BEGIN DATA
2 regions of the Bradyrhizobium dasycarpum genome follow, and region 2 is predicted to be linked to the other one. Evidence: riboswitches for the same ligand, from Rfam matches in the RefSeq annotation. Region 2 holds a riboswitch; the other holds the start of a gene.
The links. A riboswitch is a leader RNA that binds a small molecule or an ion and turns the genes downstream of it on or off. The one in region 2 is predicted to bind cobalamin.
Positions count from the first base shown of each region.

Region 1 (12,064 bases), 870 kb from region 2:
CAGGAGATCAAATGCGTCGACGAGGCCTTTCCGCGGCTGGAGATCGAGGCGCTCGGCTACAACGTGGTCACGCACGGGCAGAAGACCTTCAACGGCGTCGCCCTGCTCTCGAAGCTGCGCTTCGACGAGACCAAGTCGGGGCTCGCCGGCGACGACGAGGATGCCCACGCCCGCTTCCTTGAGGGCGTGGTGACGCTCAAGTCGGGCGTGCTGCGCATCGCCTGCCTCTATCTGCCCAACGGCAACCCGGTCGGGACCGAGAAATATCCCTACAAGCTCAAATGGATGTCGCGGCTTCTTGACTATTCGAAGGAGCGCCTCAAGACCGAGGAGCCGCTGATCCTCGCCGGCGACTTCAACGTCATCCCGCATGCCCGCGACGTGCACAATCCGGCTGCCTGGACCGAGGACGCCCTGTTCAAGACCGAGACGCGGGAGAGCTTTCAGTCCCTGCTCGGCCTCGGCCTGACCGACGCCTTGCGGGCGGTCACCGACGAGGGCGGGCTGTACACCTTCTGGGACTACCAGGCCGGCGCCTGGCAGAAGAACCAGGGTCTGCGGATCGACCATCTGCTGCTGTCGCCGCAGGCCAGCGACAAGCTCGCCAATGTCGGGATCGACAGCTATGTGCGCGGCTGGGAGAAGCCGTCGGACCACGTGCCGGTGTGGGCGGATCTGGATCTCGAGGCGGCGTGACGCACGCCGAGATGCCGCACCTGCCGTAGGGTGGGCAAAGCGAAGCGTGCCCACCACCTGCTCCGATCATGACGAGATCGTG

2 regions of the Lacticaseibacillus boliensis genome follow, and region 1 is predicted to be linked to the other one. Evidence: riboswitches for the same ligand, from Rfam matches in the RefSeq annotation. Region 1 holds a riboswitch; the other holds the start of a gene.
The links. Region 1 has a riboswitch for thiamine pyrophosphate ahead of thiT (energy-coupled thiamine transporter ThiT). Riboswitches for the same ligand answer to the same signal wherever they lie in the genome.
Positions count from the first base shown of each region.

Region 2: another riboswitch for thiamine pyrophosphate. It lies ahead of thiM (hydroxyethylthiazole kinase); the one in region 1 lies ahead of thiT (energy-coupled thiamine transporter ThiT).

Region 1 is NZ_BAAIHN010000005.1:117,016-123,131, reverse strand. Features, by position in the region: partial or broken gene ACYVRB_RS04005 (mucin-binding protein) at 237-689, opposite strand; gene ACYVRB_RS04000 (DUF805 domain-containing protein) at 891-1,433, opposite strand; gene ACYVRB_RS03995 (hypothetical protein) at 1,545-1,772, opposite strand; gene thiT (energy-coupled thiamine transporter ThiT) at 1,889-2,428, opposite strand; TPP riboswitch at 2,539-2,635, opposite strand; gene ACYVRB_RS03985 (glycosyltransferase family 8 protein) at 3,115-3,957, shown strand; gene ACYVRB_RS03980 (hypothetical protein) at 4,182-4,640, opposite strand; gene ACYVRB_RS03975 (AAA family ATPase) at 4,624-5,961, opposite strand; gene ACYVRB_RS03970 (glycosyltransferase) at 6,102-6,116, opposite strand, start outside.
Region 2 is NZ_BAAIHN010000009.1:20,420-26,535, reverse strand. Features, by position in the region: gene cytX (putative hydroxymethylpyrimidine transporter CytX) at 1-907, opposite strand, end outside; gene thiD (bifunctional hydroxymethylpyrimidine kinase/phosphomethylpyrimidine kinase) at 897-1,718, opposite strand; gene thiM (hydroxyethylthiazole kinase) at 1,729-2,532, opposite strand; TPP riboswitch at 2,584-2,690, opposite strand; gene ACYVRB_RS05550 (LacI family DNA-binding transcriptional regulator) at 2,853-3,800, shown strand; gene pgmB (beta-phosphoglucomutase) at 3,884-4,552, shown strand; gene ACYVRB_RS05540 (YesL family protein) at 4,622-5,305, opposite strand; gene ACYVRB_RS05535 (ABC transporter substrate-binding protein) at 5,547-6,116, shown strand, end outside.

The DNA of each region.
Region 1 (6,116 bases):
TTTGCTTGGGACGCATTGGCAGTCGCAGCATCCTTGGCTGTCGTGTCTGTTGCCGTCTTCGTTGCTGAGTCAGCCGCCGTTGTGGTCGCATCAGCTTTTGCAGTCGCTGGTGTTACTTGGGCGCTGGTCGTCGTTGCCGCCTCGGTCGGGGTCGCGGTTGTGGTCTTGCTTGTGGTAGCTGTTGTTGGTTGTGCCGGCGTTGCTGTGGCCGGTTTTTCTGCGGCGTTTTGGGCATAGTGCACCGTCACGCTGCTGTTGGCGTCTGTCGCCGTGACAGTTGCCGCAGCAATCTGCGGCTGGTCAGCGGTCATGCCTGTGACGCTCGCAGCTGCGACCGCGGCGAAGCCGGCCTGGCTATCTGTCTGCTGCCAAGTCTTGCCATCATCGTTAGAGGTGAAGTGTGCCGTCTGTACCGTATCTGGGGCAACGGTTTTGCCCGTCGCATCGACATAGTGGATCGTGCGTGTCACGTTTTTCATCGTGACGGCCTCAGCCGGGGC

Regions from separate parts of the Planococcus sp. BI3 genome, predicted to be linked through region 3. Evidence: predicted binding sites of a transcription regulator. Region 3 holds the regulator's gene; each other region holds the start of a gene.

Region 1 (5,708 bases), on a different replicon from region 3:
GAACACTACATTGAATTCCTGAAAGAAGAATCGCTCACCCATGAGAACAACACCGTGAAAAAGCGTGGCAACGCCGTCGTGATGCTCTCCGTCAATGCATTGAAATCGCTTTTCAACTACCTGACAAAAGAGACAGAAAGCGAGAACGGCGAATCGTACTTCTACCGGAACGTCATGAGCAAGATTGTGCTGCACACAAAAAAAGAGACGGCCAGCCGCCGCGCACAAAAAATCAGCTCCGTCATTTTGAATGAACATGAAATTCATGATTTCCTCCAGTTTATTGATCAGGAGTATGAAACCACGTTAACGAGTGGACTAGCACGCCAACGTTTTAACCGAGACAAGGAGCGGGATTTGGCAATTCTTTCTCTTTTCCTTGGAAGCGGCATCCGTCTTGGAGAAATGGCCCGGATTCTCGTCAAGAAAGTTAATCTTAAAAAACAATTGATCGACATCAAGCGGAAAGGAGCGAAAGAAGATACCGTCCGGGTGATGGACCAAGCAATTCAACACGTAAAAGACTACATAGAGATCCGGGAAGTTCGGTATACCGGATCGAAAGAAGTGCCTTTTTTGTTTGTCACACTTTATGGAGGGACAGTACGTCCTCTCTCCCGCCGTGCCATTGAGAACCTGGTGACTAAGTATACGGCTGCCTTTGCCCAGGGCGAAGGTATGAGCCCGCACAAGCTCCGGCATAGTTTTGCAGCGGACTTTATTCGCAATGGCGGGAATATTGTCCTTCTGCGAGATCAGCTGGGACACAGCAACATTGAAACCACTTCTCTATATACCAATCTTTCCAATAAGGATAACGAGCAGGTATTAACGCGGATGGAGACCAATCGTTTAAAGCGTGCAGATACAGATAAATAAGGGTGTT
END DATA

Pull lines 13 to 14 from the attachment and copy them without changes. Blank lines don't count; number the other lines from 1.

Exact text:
Region 1 (6,116 bases):
TTTGCTTGGGACGCATTGGCAGTCGCAGCATCCTTGGCTGTCGTGTCTGTTGCCGTCTTCGTTGCTGAGTCAGCCGCCGTTGTGGTCGCATCAGCTTTTGCAGTCGCTGGTGTTACTTGGGCGCTGGTCGTCGTTGCCGCCTCGGTCGGGGTCGCGGTTGTGGTCTTGCTTGTGGTAGCTGTTGTTGGTTGTGCCGGCGTTGCTGTGGCCGGTTTTTCTGCGGCGTTTTGGGCATAGTGCACCGTCACGCTGCTGTTGGCGTCTGTCGCCGTGACAGTTGCCGCAGCAATCTGCGGCTGGTCAGCGGTCATGCCTGTGACGCTCGCAGCTGCGACCGCGGCGAAGCCGGCCTGGCTATCTGTCTGCTGCCAAGTCTTGCCATCATCGTTAGAGGTGAAGTGTGCCGTCTGTACCGTATCTGGGGCAACGGTTTTGCCCGTCGCATCGACATAGTGGATCGTGCGTGTCACGTTTTTCATCGTGACGGCCTCAGCCGGGGC